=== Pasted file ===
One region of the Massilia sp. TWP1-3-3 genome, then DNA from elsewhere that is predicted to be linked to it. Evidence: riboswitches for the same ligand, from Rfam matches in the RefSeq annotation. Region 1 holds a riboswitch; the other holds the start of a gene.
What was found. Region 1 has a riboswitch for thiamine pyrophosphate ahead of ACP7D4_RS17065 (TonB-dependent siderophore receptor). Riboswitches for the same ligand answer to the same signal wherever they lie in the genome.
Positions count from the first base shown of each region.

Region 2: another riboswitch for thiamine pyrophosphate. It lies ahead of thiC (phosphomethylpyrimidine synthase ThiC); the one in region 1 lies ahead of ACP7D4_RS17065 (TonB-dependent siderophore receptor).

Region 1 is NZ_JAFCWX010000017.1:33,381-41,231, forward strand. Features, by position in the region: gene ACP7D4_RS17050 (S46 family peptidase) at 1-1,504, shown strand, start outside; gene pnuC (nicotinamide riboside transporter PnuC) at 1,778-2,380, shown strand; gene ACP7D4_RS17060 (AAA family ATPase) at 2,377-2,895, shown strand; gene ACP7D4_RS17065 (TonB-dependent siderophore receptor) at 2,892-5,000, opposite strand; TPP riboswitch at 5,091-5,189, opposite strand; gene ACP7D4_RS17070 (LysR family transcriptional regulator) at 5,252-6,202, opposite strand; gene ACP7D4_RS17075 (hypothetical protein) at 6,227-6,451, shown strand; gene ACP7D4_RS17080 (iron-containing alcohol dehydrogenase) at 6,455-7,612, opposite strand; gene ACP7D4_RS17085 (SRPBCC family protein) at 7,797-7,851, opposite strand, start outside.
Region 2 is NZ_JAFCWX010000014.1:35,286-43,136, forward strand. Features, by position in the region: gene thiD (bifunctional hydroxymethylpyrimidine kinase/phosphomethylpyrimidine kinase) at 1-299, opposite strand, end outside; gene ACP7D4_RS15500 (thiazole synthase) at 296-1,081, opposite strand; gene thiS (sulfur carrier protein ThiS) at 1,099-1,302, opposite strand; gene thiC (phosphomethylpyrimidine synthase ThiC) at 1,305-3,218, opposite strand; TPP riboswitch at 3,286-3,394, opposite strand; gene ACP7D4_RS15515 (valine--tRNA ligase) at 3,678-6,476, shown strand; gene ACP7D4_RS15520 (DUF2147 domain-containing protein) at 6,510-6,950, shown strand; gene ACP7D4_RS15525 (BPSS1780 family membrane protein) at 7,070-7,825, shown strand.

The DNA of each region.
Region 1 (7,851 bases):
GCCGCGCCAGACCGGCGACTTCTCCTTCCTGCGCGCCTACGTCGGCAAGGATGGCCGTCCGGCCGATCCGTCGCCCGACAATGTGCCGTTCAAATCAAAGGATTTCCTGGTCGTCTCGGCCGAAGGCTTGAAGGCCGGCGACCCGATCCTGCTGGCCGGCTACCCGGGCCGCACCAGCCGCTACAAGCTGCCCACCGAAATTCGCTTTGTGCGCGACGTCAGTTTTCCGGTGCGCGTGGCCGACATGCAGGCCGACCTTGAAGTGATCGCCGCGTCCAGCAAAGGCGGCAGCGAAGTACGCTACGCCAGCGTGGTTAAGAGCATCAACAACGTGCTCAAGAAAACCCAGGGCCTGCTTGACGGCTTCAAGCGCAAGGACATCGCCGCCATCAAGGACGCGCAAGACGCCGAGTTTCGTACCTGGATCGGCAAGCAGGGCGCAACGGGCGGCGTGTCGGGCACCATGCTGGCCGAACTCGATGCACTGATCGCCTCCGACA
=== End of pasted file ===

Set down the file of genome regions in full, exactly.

One region of the Massilia sp. TWP1-3-3 genome, then DNA from elsewhere that is predicted to be linked to it. Evidence: riboswitches for the same ligand, from Rfam matches in the RefSeq annotation. Region 1 holds a riboswitch; the other holds the start of a gene.
What was found. Region 1 has a riboswitch for thiamine pyrophosphate ahead of ACP7D4_RS17065 (TonB-dependent siderophore receptor). Riboswitches for the same ligand answer to the same signal wherever they lie in the genome.
Positions count from the first base shown of each region.

Region 2: another riboswitch for thiamine pyrophosphate. It lies ahead of thiC (phosphomethylpyrimidine synthase ThiC); the one in region 1 lies ahead of ACP7D4_RS17065 (TonB-dependent siderophore receptor).

Region 1 is NZ_JAFCWX010000017.1:33,381-41,231, forward strand. Features, by position in the region: gene ACP7D4_RS17050 (S46 family peptidase) at 1-1,504, shown strand, start outside; gene pnuC (nicotinamide riboside transporter PnuC) at 1,778-2,380, shown strand; gene ACP7D4_RS17060 (AAA family ATPase) at 2,377-2,895, shown strand; gene ACP7D4_RS17065 (TonB-dependent siderophore receptor) at 2,892-5,000, opposite strand; TPP riboswitch at 5,091-5,189, opposite strand; gene ACP7D4_RS17070 (LysR family transcriptional regulator) at 5,252-6,202, opposite strand; gene ACP7D4_RS17075 (hypothetical protein) at 6,227-6,451, shown strand; gene ACP7D4_RS17080 (iron-containing alcohol dehydrogenase) at 6,455-7,612, opposite strand; gene ACP7D4_RS17085 (SRPBCC family protein) at 7,797-7,851, opposite strand, start outside.
Region 2 is NZ_JAFCWX010000014.1:35,286-43,136, forward strand. Features, by position in the region: gene thiD (bifunctional hydroxymethylpyrimidine kinase/phosphomethylpyrimidine kinase) at 1-299, opposite strand, end outside; gene ACP7D4_RS15500 (thiazole synthase) at 296-1,081, opposite strand; gene thiS (sulfur carrier protein ThiS) at 1,099-1,302, opposite strand; gene thiC (phosphomethylpyrimidine synthase ThiC) at 1,305-3,218, opposite strand; TPP riboswitch at 3,286-3,394, opposite strand; gene ACP7D4_RS15515 (valine--tRNA ligase) at 3,678-6,476, shown strand; gene ACP7D4_RS15520 (DUF2147 domain-containing protein) at 6,510-6,950, shown strand; gene ACP7D4_RS15525 (BPSS1780 family membrane protein) at 7,070-7,825, shown strand.

The DNA of each region.
Region 1 (7,851 bases):
GCCGCGCCAGACCGGCGACTTCTCCTTCCTGCGCGCCTACGTCGGCAAGGATGGCCGTCCGGCCGATCCGTCGCCCGACAATGTGCCGTTCAAATCAAAGGATTTCCTGGTCGTCTCGGCCGAAGGCTTGAAGGCCGGCGACCCGATCCTGCTGGCCGGCTACCCGGGCCGCACCAGCCGCTACAAGCTGCCCACCGAAATTCGCTTTGTGCGCGACGTCAGTTTTCCGGTGCGCGTGGCCGACATGCAGGCCGACCTTGAAGTGATCGCCGCGTCCAGCAAAGGCGGCAGCGAAGTACGCTACGCCAGCGTGGTTAAGAGCATCAACAACGTGCTCAAGAAAACCCAGGGCCTGCTTGACGGCTTCAAGCGCAAGGACATCGCCGCCATCAAGGACGCGCAAGACGCCGAGTTTCGTACCTGGATCGGCAAGCAGGGCGCAACGGGCGGCGTGTCGGGCACCATGCTGGCCGAACTCGATGCACTGATCGCCTCCGACA